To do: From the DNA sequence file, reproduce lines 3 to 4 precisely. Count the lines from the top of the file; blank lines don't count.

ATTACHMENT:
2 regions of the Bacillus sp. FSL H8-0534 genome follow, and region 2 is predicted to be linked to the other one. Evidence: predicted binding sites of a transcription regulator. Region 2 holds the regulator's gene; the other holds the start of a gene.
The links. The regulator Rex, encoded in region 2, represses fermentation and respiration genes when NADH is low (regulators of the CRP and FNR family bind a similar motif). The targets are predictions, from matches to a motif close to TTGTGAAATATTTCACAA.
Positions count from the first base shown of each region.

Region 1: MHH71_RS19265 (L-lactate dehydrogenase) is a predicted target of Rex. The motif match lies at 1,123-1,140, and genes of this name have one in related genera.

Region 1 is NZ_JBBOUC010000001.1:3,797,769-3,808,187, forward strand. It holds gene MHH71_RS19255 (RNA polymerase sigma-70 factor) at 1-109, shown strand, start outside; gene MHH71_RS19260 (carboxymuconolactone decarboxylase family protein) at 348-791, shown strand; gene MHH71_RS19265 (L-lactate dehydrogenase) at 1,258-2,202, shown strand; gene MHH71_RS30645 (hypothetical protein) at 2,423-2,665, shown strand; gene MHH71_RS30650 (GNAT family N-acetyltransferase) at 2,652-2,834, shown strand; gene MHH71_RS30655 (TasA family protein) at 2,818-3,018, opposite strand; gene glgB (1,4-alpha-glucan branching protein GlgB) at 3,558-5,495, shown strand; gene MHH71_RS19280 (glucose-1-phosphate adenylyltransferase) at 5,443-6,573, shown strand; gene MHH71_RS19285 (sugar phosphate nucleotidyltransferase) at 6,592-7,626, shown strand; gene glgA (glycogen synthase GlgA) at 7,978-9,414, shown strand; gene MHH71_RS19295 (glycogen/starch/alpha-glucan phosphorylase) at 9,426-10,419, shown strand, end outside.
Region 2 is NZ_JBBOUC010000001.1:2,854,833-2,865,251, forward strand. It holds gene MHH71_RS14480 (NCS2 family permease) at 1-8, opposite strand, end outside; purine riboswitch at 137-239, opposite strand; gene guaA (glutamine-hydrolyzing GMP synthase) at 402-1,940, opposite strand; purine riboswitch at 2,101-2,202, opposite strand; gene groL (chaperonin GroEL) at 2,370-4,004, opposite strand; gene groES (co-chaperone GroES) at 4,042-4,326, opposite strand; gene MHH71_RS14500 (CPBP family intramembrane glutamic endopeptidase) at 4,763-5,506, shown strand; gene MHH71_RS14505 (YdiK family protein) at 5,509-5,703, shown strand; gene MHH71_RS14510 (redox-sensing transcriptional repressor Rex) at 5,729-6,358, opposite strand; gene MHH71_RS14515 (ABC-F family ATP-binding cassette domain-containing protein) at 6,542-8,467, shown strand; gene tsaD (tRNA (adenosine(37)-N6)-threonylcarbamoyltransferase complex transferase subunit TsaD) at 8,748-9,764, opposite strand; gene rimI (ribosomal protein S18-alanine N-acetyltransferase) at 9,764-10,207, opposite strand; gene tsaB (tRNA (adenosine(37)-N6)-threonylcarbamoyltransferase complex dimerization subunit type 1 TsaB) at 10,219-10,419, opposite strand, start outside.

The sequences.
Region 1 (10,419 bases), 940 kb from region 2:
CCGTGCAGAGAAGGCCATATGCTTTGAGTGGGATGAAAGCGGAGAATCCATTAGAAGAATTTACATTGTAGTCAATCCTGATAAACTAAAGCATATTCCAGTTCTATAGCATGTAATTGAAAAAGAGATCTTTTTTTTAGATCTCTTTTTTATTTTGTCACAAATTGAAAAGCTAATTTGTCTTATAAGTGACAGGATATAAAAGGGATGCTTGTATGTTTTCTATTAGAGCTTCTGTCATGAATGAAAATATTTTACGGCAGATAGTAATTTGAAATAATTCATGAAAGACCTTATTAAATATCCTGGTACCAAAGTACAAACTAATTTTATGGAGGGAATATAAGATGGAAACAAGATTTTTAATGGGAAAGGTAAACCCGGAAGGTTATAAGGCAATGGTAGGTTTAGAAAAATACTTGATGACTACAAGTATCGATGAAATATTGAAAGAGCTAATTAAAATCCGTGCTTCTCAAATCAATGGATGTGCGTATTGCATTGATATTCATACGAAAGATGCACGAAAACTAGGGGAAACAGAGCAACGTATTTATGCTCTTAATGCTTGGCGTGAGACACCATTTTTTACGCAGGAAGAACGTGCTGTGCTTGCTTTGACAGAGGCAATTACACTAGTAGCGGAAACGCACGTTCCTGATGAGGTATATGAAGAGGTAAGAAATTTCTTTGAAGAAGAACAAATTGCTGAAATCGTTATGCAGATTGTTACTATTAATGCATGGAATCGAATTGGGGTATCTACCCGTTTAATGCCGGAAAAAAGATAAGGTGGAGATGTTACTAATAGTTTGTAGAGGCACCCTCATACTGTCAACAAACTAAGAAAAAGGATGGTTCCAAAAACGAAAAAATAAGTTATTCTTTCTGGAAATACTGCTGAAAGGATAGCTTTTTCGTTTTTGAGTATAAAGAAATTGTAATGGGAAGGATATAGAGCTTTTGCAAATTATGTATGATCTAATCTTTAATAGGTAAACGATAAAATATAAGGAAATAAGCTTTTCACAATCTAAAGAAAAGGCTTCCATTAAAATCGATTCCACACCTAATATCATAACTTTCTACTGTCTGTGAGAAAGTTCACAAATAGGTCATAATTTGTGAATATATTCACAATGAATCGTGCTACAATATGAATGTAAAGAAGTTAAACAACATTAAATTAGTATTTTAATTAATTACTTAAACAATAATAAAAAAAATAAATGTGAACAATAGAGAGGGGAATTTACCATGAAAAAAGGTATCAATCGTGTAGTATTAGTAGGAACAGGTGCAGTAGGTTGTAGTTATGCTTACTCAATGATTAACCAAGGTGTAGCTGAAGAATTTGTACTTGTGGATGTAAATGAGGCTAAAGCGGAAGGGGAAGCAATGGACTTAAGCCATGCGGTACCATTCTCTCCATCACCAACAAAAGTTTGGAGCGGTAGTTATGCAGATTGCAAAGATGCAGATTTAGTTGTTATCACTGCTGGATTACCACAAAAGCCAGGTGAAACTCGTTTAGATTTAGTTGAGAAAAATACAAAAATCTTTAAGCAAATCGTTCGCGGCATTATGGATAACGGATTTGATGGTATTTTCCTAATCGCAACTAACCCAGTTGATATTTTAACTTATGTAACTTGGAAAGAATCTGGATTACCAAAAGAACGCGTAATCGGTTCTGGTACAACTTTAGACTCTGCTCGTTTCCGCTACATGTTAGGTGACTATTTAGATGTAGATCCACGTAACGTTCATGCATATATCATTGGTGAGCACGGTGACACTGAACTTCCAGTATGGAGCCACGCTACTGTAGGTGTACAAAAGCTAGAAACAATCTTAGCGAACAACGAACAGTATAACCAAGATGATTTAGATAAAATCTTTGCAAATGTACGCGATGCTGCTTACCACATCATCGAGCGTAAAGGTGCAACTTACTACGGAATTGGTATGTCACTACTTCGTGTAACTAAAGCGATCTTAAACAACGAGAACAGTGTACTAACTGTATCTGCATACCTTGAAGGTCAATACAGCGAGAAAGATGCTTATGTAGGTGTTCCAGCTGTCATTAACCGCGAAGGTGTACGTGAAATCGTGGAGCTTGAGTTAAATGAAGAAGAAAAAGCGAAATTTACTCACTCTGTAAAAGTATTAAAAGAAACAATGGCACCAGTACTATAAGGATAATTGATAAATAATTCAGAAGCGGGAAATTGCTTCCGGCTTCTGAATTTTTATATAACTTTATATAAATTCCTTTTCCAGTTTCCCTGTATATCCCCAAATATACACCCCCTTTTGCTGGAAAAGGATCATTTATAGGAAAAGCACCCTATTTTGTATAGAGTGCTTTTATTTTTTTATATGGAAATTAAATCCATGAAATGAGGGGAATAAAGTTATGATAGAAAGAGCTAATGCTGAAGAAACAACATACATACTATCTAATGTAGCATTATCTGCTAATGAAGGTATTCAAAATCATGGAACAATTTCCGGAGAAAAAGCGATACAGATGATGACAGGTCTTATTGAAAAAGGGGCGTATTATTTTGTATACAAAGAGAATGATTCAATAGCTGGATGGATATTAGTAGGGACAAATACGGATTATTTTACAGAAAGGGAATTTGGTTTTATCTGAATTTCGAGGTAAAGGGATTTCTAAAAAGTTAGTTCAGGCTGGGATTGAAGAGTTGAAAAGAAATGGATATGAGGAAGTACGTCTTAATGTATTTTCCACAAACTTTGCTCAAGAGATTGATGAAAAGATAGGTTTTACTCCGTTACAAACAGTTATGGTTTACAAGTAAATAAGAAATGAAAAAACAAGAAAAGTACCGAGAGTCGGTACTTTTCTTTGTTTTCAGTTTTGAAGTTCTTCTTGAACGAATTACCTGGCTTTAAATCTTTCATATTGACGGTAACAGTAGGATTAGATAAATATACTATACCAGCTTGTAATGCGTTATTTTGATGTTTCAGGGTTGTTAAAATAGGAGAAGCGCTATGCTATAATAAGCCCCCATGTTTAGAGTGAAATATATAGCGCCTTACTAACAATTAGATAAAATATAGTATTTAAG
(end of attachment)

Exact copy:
Positions count from the first base shown of each region.

Region 1: MHH71_RS19265 (L-lactate dehydrogenase) is a predicted target of Rex. The motif match lies at 1,123-1,140, and genes of this name have one in related genera.